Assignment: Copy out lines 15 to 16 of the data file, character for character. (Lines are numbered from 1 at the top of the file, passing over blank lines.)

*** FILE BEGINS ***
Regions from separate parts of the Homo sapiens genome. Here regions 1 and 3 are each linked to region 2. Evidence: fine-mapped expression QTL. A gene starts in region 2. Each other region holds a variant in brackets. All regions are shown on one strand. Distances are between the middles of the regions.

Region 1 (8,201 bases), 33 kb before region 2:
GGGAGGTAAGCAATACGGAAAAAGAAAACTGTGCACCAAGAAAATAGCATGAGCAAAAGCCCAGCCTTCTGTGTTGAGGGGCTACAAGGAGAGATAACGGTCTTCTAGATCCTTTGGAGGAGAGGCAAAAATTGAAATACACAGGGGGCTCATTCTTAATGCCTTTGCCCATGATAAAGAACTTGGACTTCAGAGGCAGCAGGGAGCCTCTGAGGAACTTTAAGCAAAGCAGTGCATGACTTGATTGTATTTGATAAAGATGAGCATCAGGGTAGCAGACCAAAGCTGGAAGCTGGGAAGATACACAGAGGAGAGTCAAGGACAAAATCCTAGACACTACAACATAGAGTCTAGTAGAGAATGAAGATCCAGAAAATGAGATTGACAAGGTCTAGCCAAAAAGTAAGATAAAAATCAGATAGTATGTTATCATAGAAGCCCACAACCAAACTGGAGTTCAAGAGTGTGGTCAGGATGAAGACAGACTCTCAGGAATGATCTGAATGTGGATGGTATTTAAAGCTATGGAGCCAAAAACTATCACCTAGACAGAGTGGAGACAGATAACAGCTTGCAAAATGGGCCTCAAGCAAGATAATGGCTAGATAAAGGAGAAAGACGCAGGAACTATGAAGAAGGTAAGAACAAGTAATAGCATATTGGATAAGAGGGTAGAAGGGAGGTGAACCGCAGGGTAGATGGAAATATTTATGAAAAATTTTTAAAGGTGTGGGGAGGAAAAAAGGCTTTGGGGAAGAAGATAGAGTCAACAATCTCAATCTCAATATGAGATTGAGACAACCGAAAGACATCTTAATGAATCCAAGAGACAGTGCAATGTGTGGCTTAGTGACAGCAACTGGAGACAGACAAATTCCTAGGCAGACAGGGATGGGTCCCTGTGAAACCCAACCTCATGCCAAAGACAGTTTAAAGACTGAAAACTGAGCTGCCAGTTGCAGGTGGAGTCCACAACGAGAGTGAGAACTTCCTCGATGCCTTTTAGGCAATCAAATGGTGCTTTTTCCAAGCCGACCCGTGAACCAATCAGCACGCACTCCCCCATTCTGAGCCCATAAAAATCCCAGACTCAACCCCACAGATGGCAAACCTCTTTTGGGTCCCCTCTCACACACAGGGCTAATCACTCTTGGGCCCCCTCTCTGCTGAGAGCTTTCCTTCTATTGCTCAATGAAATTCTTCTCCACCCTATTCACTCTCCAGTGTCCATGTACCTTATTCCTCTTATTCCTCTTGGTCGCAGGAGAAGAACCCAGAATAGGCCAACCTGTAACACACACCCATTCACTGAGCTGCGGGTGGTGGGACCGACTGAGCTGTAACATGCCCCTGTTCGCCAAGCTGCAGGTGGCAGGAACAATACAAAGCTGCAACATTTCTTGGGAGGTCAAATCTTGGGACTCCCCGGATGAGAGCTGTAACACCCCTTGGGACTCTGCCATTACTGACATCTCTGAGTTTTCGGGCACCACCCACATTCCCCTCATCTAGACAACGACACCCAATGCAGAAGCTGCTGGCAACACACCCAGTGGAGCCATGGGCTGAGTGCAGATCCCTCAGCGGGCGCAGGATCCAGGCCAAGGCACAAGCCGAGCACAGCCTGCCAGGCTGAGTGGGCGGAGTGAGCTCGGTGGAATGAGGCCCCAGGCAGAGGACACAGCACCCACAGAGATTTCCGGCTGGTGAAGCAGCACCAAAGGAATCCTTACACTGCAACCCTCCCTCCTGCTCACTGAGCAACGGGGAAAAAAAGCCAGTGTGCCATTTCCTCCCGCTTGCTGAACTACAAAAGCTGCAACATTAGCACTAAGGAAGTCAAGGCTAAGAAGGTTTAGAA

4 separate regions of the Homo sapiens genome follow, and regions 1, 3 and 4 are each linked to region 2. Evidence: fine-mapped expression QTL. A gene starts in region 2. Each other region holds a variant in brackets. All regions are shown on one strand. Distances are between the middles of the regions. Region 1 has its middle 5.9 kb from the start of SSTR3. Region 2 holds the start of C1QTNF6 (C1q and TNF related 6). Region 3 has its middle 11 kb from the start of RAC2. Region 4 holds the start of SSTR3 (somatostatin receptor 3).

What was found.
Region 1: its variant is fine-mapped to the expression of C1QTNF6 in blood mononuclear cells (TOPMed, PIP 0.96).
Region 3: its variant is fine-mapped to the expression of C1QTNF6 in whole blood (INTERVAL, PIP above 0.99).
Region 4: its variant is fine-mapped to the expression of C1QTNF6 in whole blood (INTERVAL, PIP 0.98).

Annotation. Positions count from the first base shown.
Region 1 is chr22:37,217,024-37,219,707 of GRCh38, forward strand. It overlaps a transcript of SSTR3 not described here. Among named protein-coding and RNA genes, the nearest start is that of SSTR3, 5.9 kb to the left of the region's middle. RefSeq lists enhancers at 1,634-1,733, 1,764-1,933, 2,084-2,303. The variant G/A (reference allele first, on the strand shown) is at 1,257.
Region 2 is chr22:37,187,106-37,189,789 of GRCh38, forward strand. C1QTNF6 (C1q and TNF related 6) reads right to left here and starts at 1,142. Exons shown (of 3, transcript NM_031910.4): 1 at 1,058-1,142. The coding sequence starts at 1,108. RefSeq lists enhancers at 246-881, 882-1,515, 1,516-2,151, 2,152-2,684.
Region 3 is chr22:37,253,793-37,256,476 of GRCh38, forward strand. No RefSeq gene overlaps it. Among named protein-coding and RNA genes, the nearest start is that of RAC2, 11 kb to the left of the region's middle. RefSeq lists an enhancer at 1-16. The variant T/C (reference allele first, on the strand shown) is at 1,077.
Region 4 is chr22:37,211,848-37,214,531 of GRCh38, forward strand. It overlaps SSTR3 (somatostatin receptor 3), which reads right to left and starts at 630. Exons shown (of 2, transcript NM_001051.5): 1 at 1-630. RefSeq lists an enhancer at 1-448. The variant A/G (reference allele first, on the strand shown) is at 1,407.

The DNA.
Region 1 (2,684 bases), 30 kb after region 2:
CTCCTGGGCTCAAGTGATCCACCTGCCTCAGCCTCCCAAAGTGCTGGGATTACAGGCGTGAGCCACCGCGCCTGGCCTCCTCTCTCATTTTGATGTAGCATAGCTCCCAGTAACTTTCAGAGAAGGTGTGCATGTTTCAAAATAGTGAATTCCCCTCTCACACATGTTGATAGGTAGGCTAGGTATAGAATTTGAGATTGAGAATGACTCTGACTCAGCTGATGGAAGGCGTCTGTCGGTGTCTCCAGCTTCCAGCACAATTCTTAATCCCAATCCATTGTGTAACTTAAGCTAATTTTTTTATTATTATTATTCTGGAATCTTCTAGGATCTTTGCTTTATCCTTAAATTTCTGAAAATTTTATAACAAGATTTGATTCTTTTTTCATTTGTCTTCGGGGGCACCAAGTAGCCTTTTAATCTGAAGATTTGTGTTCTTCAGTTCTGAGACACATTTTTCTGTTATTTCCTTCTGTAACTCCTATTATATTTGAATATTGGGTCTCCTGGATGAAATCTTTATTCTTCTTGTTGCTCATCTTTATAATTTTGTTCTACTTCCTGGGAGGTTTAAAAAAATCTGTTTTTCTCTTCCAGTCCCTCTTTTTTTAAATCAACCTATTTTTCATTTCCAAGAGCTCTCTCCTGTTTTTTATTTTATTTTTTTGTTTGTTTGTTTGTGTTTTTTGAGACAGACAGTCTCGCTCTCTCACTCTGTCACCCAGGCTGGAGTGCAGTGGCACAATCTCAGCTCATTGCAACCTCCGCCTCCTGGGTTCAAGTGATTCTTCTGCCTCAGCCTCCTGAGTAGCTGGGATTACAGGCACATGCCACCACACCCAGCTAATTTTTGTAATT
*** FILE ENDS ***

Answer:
Region 1 (2,684 bases), 30 kb after region 2:
CTCCTGGGCTCAAGTGATCCACCTGCCTCAGCCTCCCAAAGTGCTGGGATTACAGGCGTGAGCCACCGCGCCTGGCCTCCTCTCTCATTTTGATGTAGCATAGCTCCCAGTAACTTTCAGAGAAGGTGTGCATGTTTCAAAATAGTGAATTCCCCTCTCACACATGTTGATAGGTAGGCTAGGTATAGAATTTGAGATTGAGAATGACTCTGACTCAGCTGATGGAAGGCGTCTGTCGGTGTCTCCAGCTTCCAGCACAATTCTTAATCCCAATCCATTGTGTAACTTAAGCTAATTTTTTTATTATTATTATTCTGGAATCTTCTAGGATCTTTGCTTTATCCTTAAATTTCTGAAAATTTTATAACAAGATTTGATTCTTTTTTCATTTGTCTTCGGGGGCACCAAGTAGCCTTTTAATCTGAAGATTTGTGTTCTTCAGTTCTGAGACACATTTTTCTGTTATTTCCTTCTGTAACTCCTATTATATTTGAATATTGGGTCTCCTGGATGAAATCTTTATTCTTCTTGTTGCTCATCTTTATAATTTTGTTCTACTTCCTGGGAGGTTTAAAAAAATCTGTTTTTCTCTTCCAGTCCCTCTTTTTTTAAATCAACCTATTTTTCATTTCCAAGAGCTCTCTCCTGTTTTTTATTTTATTTTTTTGTTTGTTTGTTTGTGTTTTTTGAGACAGACAGTCTCGCTCTCTCACTCTGTCACCCAGGCTGGAGTGCAGTGGCACAATCTCAGCTCATTGCAACCTCCGCCTCCTGGGTTCAAGTGATTCTTCTGCCTCAGCCTCCTGAGTAGCTGGGATTACAGGCACATGCCACCACACCCAGCTAATTTTTGTAATT